JOURNAL ARTICLE

Molecular characterization of permanent cell lines from primary, metastatic and recurrent malignant peripheral nerve sheath tumors (MPNST) with underlying neurofibromatosis-1

Yuqiang Fang, Abul Elahi, Ryan C Denley, Pulivarthi H Rao, Murray F Brennan, Suresh C Jhanwar
Anticancer Research 2009, 29 (4): 1255-62
19414372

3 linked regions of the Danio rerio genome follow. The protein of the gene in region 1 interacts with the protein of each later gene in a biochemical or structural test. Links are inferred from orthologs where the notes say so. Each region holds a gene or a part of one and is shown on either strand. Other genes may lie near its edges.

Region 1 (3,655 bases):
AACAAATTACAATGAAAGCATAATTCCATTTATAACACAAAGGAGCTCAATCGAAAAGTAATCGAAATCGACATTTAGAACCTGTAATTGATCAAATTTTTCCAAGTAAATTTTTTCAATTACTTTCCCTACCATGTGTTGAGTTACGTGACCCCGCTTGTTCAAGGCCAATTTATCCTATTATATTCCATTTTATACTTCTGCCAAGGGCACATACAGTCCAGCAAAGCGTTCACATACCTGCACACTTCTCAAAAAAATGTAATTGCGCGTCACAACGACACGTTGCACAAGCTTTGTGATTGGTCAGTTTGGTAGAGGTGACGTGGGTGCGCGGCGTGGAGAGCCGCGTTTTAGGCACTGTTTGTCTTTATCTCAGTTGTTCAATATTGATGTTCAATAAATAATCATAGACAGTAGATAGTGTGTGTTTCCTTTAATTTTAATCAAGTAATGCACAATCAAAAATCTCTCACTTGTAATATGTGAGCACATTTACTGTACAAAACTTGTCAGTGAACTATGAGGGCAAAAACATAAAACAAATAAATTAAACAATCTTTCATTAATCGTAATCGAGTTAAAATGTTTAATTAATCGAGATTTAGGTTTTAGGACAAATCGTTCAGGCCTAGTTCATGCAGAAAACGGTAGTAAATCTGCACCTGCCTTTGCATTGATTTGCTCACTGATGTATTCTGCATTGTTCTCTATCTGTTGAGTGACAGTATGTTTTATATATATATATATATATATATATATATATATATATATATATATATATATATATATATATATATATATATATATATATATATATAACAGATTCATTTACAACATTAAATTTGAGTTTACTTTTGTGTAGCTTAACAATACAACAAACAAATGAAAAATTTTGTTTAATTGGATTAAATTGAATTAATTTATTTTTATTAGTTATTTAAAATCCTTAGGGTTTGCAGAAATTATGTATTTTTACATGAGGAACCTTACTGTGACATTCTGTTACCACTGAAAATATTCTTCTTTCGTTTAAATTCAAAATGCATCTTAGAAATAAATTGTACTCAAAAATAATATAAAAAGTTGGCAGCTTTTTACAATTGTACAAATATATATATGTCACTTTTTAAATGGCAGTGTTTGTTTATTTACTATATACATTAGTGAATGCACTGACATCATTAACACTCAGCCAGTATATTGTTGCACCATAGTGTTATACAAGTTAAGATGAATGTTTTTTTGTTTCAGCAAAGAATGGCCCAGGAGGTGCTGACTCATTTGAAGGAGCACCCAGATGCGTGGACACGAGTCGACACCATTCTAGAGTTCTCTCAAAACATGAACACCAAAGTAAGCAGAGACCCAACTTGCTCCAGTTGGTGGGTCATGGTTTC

Malignant peripheral nerve sheath tumors (MPNSTs) develop in patients with underlying NF1, and usually arise as a result of malignant transformation of a pre-existing plexiform neurofibroma. The clonal cytogenetic abnormalities reported in primary MPNST include complex karyotypes with chromosome numbers in the triploid or tetraploid range with recurrent abnormalities of several chromosomes including losses or imbalances. As a prelude to cell biological, pharmacological, and functional studies to investigate pathways and gene(s) associated with multistep tumorigenesis, which includes progression, metastasis and resistance to therapy in MPNST, detailed molecular cytogenetic and genetic analyses of cell lines from primary, metastatic and recurrent MPNST with underlying NF1 disorder have been performed. The clonal cytogenetic abnormalities detected in the primary tumor cell line were similar to those observed in primary cultures of this tumor. Due to the complexity of the rearrangements seen by G-banded karyotype analysis, further characterization of the clonal abnormalities in these three cell lines was performed by molecular cytogenetic techniques, including CGH and SKY. CGH analysis detected recurrent deletions of 9p, 12q21-q32, complete losses of the X-chromosome, and gains of the chromosomal segment 17q25 in all three cell lines. SKY analysis detected extensive clonal abnormalities in these cell lines. The nature and the alterations of the cell cycle regulators, particularly those associated with G1-S checkpoints and known to be deregulated in MPNST, were studied. These cell cycle regulators included those associated with Rb1-cyclin D1 and the p53 pathways. The findings are consistent with the argument that an imbalance between the cyclin activators of CDKs and inhibitory proteins such as p16 result in uncontrollable proliferation in the cell lines, associated with progression of the disease. LOH and expression of the p53 gene in metastatic and recurrent cell lines was observed, as reported by others. The role of biallelic inactivation of p53 gene in MPNST with underlying NF1 mutations, however, needs further study. Overexpression of Rb1-protein observed in metastatic and recurrent cell lines is indicative of its role in the progression of the disease. One of the most important observations of this study is that Nm23-H1 expression is closely associated with advanced or metastatic disease. In summary, MPNST cell lines derived from a patient with metastatic and recurrent disease with NF1 disorder were characterized and a gene associated with metastatic potential which is amenable to therapeutic and chemo-preventative approaches was identified. These cell lines with extensive characterization of genetic abnormalities are likely to provide important reagents for biochemical, molecular and pharmacological studies related to MPNST.

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